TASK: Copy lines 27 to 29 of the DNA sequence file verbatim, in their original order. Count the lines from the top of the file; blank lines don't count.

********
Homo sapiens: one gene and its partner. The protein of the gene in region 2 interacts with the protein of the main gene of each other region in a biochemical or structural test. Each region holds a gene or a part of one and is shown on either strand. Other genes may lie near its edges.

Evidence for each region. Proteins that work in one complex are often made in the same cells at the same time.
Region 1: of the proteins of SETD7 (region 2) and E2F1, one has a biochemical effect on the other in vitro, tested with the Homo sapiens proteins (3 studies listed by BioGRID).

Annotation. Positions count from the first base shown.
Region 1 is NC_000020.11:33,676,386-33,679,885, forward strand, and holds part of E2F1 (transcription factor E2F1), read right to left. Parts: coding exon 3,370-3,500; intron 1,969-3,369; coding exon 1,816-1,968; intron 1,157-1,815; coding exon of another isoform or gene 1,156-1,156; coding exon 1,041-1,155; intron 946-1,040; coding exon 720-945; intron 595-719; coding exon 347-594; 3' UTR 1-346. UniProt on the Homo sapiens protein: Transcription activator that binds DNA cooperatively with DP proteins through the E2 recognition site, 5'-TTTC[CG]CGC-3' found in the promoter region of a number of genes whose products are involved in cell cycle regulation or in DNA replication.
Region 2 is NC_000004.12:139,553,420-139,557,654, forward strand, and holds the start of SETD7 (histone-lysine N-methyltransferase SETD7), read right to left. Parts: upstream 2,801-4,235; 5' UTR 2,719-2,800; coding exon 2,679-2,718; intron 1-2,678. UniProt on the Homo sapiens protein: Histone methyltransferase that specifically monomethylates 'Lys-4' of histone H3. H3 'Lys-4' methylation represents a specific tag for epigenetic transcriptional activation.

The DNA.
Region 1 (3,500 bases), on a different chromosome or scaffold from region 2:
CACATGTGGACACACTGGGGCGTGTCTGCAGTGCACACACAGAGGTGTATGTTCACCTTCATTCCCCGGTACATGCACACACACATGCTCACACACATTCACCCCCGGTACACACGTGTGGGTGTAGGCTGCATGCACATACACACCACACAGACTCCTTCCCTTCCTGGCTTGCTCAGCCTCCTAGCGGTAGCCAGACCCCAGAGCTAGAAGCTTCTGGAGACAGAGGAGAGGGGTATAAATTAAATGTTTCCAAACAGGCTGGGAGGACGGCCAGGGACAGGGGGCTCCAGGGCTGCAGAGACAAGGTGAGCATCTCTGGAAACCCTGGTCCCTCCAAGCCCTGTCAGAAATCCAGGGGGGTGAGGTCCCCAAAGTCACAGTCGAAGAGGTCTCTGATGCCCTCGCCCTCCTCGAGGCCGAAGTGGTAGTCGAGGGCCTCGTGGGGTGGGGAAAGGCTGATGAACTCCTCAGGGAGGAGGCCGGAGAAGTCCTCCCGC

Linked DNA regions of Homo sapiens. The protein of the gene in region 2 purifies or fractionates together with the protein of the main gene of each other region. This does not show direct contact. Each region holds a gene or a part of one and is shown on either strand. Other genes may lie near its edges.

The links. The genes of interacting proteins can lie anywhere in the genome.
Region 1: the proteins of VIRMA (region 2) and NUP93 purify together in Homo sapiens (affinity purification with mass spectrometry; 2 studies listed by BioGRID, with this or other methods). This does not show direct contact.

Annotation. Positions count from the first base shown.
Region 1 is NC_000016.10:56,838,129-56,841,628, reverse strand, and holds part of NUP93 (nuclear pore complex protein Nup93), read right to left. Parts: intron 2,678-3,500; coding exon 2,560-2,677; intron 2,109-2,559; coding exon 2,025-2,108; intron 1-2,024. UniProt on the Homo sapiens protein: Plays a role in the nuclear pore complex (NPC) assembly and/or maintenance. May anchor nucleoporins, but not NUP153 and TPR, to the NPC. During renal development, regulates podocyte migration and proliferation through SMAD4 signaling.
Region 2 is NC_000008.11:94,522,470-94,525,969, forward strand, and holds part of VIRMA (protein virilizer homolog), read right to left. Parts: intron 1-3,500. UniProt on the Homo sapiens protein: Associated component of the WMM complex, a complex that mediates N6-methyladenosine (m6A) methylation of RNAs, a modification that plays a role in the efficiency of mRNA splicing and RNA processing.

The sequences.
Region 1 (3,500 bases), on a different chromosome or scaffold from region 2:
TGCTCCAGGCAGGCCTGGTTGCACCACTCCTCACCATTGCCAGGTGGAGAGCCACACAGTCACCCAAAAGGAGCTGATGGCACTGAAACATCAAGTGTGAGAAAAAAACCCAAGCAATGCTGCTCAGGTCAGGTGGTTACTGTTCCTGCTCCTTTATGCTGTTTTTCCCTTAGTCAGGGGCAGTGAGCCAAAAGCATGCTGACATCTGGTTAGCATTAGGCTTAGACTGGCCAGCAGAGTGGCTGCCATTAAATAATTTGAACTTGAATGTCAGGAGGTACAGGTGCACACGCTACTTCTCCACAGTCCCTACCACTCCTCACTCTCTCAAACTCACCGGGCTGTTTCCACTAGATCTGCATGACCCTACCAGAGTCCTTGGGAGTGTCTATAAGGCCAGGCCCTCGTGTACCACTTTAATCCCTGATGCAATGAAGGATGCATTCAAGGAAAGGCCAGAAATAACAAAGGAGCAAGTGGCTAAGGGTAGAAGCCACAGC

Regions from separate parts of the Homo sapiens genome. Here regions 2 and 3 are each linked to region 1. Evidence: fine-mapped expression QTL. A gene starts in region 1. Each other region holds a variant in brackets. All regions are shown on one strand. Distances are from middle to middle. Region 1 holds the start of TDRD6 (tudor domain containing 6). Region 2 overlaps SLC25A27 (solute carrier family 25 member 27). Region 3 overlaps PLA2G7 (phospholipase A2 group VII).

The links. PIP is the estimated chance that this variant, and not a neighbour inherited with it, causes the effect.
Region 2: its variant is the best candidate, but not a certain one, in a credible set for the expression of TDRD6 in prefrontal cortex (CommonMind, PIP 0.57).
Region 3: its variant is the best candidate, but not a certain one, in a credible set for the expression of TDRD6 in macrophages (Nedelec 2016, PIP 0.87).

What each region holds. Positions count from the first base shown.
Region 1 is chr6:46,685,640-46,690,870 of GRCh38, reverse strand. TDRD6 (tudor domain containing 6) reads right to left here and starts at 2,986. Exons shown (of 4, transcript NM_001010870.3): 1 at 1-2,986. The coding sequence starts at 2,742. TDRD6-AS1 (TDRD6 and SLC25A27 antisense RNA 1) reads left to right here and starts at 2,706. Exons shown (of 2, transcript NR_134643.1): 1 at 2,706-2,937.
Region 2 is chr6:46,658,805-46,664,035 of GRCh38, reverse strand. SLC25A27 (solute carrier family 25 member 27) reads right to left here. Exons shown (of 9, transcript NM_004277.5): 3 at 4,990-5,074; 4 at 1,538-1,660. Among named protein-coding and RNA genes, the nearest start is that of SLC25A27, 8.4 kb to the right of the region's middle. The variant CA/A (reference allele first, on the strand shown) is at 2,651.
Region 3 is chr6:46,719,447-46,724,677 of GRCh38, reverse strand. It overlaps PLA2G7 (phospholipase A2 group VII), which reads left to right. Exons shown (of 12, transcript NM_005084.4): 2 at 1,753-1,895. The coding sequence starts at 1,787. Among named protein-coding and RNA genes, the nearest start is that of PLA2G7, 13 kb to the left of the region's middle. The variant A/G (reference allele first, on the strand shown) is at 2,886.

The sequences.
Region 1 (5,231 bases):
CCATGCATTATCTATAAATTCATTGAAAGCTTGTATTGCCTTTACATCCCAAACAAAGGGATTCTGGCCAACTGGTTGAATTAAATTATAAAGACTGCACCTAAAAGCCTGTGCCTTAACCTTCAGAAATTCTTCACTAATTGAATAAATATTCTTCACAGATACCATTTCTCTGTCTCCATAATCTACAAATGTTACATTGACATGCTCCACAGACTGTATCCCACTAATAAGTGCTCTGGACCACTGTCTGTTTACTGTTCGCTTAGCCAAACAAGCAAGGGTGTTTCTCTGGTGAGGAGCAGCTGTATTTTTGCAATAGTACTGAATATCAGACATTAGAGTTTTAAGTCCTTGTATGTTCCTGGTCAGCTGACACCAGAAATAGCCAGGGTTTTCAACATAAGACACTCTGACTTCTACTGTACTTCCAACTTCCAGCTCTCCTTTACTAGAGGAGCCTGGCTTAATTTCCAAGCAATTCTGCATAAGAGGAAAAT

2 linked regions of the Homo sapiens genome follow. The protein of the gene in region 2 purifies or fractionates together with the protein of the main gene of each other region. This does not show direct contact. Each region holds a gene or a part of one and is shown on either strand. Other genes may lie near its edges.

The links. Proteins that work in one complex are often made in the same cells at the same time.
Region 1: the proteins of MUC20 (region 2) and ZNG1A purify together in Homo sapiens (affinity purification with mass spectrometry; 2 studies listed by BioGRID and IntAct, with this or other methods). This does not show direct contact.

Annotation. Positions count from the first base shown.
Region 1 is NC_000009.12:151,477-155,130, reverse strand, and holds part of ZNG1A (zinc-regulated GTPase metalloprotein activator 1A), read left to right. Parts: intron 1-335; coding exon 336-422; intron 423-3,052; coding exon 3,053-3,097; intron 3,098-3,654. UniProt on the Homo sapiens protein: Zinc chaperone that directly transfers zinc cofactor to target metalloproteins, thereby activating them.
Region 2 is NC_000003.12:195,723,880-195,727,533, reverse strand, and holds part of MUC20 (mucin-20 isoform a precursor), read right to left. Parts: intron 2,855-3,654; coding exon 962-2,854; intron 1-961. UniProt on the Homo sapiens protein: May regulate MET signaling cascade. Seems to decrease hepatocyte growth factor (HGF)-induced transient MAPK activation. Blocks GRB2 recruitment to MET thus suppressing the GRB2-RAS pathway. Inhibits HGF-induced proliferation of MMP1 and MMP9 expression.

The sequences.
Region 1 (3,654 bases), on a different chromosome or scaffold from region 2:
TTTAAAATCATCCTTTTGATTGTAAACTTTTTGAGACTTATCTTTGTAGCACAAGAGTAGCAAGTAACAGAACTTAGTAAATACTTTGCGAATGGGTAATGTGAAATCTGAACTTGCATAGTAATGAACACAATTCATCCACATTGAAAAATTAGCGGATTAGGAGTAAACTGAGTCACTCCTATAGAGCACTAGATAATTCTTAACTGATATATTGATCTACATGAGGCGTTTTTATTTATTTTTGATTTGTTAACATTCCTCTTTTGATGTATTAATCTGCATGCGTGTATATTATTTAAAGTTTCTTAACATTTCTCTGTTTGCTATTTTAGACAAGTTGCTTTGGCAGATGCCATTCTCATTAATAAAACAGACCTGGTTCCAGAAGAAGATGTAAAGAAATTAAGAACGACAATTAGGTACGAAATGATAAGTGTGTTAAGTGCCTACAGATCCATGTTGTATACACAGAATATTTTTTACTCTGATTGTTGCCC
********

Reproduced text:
The sequences.
Region 1 (5,231 bases):
CCATGCATTATCTATAAATTCATTGAAAGCTTGTATTGCCTTTACATCCCAAACAAAGGGATTCTGGCCAACTGGTTGAATTAAATTATAAAGACTGCACCTAAAAGCCTGTGCCTTAACCTTCAGAAATTCTTCACTAATTGAATAAATATTCTTCACAGATACCATTTCTCTGTCTCCATAATCTACAAATGTTACATTGACATGCTCCACAGACTGTATCCCACTAATAAGTGCTCTGGACCACTGTCTGTTTACTGTTCGCTTAGCCAAACAAGCAAGGGTGTTTCTCTGGTGAGGAGCAGCTGTATTTTTGCAATAGTACTGAATATCAGACATTAGAGTTTTAAGTCCTTGTATGTTCCTGGTCAGCTGACACCAGAAATAGCCAGGGTTTTCAACATAAGACACTCTGACTTCTACTGTACTTCCAACTTCCAGCTCTCCTTTACTAGAGGAGCCTGGCTTAATTTCCAAGCAATTCTGCATAAGAGGAAAAT